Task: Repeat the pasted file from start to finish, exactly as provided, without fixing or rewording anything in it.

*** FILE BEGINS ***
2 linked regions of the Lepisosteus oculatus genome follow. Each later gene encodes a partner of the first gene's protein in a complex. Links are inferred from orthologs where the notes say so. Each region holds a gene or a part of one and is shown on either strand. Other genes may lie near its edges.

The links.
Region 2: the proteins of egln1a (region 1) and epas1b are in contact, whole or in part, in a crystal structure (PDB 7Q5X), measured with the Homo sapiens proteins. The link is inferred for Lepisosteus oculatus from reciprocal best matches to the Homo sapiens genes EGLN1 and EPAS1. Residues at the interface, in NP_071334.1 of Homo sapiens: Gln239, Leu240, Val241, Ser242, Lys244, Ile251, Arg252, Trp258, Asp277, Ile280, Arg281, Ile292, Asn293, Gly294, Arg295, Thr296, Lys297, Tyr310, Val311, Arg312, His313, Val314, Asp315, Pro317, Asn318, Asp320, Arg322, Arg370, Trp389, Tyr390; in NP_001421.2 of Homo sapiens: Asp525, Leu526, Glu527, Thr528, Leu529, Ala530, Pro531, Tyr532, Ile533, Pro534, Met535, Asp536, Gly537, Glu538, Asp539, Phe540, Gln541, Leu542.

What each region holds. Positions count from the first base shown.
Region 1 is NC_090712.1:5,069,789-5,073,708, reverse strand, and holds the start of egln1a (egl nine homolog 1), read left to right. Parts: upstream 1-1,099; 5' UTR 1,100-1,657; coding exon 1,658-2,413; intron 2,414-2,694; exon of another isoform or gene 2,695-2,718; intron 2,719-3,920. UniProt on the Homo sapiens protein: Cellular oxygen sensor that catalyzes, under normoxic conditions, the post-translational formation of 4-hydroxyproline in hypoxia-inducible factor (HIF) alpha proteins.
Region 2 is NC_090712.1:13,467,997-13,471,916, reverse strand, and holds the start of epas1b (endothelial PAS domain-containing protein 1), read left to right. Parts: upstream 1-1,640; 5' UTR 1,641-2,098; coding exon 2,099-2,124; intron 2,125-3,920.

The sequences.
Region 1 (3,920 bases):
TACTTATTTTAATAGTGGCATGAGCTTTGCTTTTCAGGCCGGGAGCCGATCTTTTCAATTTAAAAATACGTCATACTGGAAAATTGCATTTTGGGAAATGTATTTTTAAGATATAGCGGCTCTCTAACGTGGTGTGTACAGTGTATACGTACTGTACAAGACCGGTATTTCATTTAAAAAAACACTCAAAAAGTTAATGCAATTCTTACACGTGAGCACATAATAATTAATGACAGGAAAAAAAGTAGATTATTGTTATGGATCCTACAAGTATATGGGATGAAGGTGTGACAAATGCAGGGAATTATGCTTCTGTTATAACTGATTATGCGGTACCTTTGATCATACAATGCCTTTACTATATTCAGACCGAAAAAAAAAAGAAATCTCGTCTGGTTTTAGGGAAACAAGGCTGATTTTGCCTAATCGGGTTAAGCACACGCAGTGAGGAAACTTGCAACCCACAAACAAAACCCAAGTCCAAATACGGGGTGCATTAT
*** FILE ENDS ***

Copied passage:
2 linked regions of the Lepisosteus oculatus genome follow. Each later gene encodes a partner of the first gene's protein in a complex. Links are inferred from orthologs where the notes say so. Each region holds a gene or a part of one and is shown on either strand. Other genes may lie near its edges.

The links.
Region 2: the proteins of egln1a (region 1) and epas1b are in contact, whole or in part, in a crystal structure (PDB 7Q5X), measured with the Homo sapiens proteins. The link is inferred for Lepisosteus oculatus from reciprocal best matches to the Homo sapiens genes EGLN1 and EPAS1. Residues at the interface, in NP_071334.1 of Homo sapiens: Gln239, Leu240, Val241, Ser242, Lys244, Ile251, Arg252, Trp258, Asp277, Ile280, Arg281, Ile292, Asn293, Gly294, Arg295, Thr296, Lys297, Tyr310, Val311, Arg312, His313, Val314, Asp315, Pro317, Asn318, Asp320, Arg322, Arg370, Trp389, Tyr390; in NP_001421.2 of Homo sapiens: Asp525, Leu526, Glu527, Thr528, Leu529, Ala530, Pro531, Tyr532, Ile533, Pro534, Met535, Asp536, Gly537, Glu538, Asp539, Phe540, Gln541, Leu542.

What each region holds. Positions count from the first base shown.
Region 1 is NC_090712.1:5,069,789-5,073,708, reverse strand, and holds the start of egln1a (egl nine homolog 1), read left to right. Parts: upstream 1-1,099; 5' UTR 1,100-1,657; coding exon 1,658-2,413; intron 2,414-2,694; exon of another isoform or gene 2,695-2,718; intron 2,719-3,920. UniProt on the Homo sapiens protein: Cellular oxygen sensor that catalyzes, under normoxic conditions, the post-translational formation of 4-hydroxyproline in hypoxia-inducible factor (HIF) alpha proteins.
Region 2 is NC_090712.1:13,467,997-13,471,916, reverse strand, and holds the start of epas1b (endothelial PAS domain-containing protein 1), read left to right. Parts: upstream 1-1,640; 5' UTR 1,641-2,098; coding exon 2,099-2,124; intron 2,125-3,920.

The sequences.
Region 1 (3,920 bases):
TACTTATTTTAATAGTGGCATGAGCTTTGCTTTTCAGGCCGGGAGCCGATCTTTTCAATTTAAAAATACGTCATACTGGAAAATTGCATTTTGGGAAATGTATTTTTAAGATATAGCGGCTCTCTAACGTGGTGTGTACAGTGTATACGTACTGTACAAGACCGGTATTTCATTTAAAAAAACACTCAAAAAGTTAATGCAATTCTTACACGTGAGCACATAATAATTAATGACAGGAAAAAAAGTAGATTATTGTTATGGATCCTACAAGTATATGGGATGAAGGTGTGACAAATGCAGGGAATTATGCTTCTGTTATAACTGATTATGCGGTACCTTTGATCATACAATGCCTTTACTATATTCAGACCGAAAAAAAAAAGAAATCTCGTCTGGTTTTAGGGAAACAAGGCTGATTTTGCCTAATCGGGTTAAGCACACGCAGTGAGGAAACTTGCAACCCACAAACAAAACCCAAGTCCAAATACGGGGTGCATTAT